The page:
In Afsa blog

By Million Belay, AFSA General Coordinator 

I just came back from a week-long stay in DRC. I was expecting to see a city intermingled with small forest areas. I did not see a single forest. You land in Kinshasa, which someone told me is the heart of the Congo, travel through a forest of people, where almost everything in a crowded city happens, and then eventually arrive at a somewhat cleaner part of the city. This is where most meetings take place. You have to travel out of central Kinshasa to see the forest. As we were busy, I only managed to see the river when I went up to the meeting hotel’s ninth floor. You can see the famous Congo River in all its regalia, passing through the city’s outskirts. While we were travelling to the President’s office to speak to his agricultural advisor, someone pointed out to me that on the other side of the river is Congo Brazzaville. You can see the towering buildings across the river.

I was part of the team that organized a convening to explore the relationships between climate change, biodiversity conservation and food systems. I might have pushed the idea of the Congo Basin meeting and raised funding for it, but many people put their energy into the success of this meeting. Five local organizations worked day and night to navigate their country’s bureaucracy, politics, and logistics to make it happen. AS ALWAYS, the AFSA working group on Citizens and the AFSA staff team were excellent. Some partners took a keen interest in the meeting and supported fundraising.

The Congo, for me, represents all the crimes committed, and still being committed, by outside actors, in cohort with local elites and thieves, in Africa, only much more. Genocide, exploitation, theft, extraction of resources, destabilising the country’s politics, you name it.  People get sick and die, producing minerals for our smartphones. I am not sure how many of us know that half of the population of the Congo, between 5 and 10 Million people, died as a result of colonial exploitation under the rule and administration of King Leopold II and his functionaries.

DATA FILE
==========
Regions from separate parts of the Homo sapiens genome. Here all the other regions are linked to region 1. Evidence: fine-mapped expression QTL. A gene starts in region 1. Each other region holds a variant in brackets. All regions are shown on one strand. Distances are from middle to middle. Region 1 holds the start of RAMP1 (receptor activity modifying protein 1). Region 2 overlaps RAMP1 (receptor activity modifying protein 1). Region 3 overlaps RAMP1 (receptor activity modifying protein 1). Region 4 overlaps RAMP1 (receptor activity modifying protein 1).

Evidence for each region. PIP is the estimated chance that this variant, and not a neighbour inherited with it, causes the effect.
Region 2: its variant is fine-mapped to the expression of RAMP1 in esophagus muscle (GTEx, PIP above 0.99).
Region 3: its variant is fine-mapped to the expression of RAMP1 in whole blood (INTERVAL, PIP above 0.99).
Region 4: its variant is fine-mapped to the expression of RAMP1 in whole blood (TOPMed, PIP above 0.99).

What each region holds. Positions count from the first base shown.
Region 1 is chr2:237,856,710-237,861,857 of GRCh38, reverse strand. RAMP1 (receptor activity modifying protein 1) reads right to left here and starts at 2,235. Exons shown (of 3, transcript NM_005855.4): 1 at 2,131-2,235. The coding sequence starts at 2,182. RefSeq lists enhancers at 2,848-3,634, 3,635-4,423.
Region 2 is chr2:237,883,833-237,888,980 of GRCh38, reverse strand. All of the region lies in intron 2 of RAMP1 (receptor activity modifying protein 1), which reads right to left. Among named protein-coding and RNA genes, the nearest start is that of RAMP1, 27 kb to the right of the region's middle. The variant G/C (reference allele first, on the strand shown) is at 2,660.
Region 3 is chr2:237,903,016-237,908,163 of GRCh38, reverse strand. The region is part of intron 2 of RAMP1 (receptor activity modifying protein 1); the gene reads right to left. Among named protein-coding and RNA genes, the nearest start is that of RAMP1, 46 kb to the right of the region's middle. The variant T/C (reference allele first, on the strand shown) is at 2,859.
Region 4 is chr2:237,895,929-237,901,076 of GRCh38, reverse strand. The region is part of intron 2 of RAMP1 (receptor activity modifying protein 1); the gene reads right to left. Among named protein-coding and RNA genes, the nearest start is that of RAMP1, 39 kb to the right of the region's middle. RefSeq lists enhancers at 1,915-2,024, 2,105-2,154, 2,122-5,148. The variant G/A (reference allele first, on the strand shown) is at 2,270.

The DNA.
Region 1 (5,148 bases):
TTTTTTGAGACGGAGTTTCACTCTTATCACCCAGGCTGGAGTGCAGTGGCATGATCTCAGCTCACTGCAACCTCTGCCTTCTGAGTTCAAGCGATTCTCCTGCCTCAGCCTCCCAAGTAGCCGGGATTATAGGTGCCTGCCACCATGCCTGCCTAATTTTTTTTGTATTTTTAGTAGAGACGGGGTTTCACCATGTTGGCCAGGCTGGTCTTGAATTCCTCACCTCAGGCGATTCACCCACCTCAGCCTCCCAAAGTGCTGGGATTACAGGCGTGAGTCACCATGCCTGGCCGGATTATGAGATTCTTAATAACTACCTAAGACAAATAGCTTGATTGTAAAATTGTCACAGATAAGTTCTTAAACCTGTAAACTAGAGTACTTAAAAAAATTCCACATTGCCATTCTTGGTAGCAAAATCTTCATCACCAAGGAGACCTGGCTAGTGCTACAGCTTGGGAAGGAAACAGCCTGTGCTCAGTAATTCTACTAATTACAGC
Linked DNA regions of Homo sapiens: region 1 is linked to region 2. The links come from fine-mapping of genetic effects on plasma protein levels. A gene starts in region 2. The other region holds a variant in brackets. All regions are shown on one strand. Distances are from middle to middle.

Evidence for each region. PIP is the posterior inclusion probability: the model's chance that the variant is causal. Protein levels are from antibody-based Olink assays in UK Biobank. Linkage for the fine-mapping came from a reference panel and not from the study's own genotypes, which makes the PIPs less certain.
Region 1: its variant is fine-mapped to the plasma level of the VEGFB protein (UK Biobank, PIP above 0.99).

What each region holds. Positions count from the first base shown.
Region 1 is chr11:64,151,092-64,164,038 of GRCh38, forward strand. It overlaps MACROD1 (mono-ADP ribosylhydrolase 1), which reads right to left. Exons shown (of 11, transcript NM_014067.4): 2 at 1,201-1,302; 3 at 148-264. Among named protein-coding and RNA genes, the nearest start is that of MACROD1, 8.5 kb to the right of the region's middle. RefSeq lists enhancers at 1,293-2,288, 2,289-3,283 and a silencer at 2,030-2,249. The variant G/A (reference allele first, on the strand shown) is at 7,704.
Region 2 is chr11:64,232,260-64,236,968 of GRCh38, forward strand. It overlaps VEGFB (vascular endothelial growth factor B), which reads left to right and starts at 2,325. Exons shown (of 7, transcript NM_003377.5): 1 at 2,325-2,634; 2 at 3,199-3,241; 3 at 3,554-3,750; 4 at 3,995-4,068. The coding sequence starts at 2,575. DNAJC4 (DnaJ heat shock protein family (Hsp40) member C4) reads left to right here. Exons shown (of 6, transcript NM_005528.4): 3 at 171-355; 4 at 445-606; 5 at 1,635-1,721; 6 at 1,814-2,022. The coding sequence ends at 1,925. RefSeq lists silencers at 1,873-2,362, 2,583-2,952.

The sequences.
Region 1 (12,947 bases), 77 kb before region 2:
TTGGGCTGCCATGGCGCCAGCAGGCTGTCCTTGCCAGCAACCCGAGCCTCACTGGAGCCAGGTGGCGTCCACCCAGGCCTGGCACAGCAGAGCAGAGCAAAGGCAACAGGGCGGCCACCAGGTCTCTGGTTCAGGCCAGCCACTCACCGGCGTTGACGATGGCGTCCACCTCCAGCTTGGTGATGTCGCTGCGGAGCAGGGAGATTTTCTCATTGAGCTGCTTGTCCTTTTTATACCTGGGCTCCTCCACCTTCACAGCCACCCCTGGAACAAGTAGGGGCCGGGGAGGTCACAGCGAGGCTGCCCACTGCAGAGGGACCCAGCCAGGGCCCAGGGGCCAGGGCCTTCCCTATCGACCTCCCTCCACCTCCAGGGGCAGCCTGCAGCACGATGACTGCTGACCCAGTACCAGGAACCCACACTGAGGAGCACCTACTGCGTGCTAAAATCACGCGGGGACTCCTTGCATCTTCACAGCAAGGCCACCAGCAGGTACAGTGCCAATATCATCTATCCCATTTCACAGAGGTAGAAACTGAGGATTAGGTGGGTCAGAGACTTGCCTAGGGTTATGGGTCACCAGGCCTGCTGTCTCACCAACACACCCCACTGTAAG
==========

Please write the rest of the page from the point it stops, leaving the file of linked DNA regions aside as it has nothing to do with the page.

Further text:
There is a deluge of funding flowing into the Region, mainly for conservation. We wanted to explore how this funding helps the transition to sustainable and healthy food systems, having people at the centre in the context of the climate crisis.

I knew the Congo Basin to be critical, but I did not know that it could be more important in some aspects to the world than the Amazon. I heard during the meeting that even though both the Congo Basin and the Amazon Rainforest are incredibly important ecosystems with unique roles in climate change mitigation and adaptation, the Congo Basin is \more important as a carbon sink. The Congo Basin’s significance lies in  its rich biodiversity, often called the “second lung of the planet,” and its role in regulating local and regional climate patterns in Central Africa. The Congo River and its tributaries provide vital water resources for thousands of communities, enhancing their resilience to climate impacts. Additionally, the Congo Basin’s ecosystems are less studied than the Amazon, making it a potential area for new insights. Congo Basin’s exceptional biodiversity and contributions to climate regulation underscore its importance alongside the Amazon Rainforest.